Should We Create a Sub-Forum for Each Classis?

  97 views

Fernando's comment about a discussion forum on his classis website got me thinking...

Should we create sub-forums here (within this main one) for each classis? That way pastors, church leaders, and members within each classis could discuss what's happening in their neck of the woods, ministry opportunities, collaboration between churches, and more. Without having to set it up themselves.

Any interest in this?

Posted in:

The Network hosts user-submitted content.
Posts don't necessarily imply CRCNA endorsement, but must comply with our community guidelines.

Let's Discuss…

We love your comments! Thanks for your help upholding the Community Guidelines to make this an encouraging and respectful community for everyone.

Good idea. Might help readers to select areas of interest for them to post or respond to (other than about classis websites). Although they could always select the "New Forum Topic" button.

Perhaps this would be good but I wouldn't want it to replace possible conversations between those at the Classis level.

Excellent suggestion. About time CRC members started talking to each other and this might be a start.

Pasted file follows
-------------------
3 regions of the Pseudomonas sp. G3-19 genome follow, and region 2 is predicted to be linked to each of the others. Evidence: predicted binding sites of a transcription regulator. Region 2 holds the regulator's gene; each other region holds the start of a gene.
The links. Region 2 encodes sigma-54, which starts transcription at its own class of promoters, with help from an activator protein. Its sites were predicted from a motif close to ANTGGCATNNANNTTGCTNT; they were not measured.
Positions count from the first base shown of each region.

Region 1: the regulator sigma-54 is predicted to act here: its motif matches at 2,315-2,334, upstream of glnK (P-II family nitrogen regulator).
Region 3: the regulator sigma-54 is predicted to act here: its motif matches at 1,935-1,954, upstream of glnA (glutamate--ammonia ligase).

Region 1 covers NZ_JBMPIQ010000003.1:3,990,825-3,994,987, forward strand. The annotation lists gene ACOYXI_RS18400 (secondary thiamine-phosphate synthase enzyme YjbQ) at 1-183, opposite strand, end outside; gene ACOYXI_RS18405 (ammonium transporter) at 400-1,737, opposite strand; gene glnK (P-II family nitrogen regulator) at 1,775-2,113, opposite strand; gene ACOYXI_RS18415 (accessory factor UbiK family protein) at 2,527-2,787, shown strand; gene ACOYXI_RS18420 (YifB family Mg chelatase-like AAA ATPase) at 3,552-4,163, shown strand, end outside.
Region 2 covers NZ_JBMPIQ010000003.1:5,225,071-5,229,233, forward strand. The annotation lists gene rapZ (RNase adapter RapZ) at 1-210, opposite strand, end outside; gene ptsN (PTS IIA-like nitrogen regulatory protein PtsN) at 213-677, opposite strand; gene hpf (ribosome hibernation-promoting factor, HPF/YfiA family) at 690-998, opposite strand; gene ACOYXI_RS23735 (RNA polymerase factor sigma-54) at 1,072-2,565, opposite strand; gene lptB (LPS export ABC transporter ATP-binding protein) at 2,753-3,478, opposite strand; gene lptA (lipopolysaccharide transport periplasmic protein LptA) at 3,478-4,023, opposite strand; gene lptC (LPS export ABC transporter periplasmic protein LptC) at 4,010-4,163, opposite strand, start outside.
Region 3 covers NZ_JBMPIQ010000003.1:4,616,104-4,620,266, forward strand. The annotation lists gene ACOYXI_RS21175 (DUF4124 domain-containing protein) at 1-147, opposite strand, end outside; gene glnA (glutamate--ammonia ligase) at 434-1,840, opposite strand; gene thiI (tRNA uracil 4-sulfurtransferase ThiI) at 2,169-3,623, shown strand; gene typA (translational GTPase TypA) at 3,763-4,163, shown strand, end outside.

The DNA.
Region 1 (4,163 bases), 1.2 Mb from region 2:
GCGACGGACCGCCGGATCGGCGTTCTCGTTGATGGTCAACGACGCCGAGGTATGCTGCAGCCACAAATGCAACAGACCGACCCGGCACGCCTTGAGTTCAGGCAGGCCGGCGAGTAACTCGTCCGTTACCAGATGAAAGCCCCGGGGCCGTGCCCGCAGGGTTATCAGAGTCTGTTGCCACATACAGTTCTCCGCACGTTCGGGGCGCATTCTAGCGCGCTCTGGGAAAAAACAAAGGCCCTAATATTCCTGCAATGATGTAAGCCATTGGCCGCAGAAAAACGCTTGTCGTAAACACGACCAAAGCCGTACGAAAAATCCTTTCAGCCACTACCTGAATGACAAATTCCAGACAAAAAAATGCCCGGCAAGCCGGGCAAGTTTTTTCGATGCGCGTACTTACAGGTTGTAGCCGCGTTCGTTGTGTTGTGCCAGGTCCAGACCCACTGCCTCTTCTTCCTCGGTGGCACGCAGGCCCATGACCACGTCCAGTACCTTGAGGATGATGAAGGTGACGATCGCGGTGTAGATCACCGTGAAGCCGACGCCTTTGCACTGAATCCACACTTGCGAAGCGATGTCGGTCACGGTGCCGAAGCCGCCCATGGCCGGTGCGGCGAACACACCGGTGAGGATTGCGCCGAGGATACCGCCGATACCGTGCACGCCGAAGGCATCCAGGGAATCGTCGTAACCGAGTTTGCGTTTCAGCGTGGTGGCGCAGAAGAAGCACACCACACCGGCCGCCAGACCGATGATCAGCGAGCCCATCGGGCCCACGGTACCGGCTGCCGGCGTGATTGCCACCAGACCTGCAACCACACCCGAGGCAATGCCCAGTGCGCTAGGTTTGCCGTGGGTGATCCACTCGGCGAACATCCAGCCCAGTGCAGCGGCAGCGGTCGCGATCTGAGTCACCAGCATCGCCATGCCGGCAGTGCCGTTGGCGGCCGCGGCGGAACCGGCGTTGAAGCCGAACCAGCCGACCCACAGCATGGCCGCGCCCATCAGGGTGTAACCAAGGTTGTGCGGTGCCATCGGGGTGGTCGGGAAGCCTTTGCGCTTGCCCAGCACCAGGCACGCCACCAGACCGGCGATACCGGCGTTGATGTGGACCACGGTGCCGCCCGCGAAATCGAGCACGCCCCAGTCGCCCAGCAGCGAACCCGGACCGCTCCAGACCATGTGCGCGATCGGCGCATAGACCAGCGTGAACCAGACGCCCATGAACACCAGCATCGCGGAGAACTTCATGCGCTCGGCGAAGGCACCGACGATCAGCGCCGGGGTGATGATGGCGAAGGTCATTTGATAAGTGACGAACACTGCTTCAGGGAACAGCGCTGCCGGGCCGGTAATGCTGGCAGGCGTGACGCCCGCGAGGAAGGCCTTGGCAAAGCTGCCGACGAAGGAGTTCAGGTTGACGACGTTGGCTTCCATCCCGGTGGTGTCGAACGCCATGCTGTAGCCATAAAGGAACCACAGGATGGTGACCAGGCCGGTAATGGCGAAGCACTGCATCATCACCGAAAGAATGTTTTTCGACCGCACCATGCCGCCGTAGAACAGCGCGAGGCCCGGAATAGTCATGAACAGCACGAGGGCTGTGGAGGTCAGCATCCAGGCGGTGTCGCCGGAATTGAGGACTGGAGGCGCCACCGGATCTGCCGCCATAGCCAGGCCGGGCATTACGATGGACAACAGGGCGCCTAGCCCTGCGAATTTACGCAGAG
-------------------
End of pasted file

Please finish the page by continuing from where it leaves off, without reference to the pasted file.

An effective way to communicate is to have a meeting where people actually meet face to face. This naturally limits the conversation (only one person can talk at the same time and there is a 2-3 hr limit for the meeting).

There are hundreds of ways to communicate electronically, and each type has its pros and cons.

I now get newsletters, e-mail news and magazines by e-mail. They seem to get larger by the issue. (there is no artificial limit to its size anymore).  Now each organization takes interesting news from others with the result that one story sometimes takes space in 10 different e-news articles.

That is great for the editors - just check contents and english - no limit on length anymore.

oops: the reader - what is the reader supposed to do? And here is the rub.. the reader has only so much time in the day to read electronic material. The more one article takes the less there is time for another. If one web site takes all the time, there is less time for another.

So the reader has to pick and choose and ignore a percentage of what is provided, with this percentage growing every week as more resources and web sites gets created.

So before more information is prepared and sent, be sure that sufficient readers are interested and would like to get or find the new? information.

August Guillaume

Sounds like a good idea. But please integrate it with this site. I have learned so much from various topic's here. I think it's helpful for people to see our church and it's many faucets.

Thanks

Ken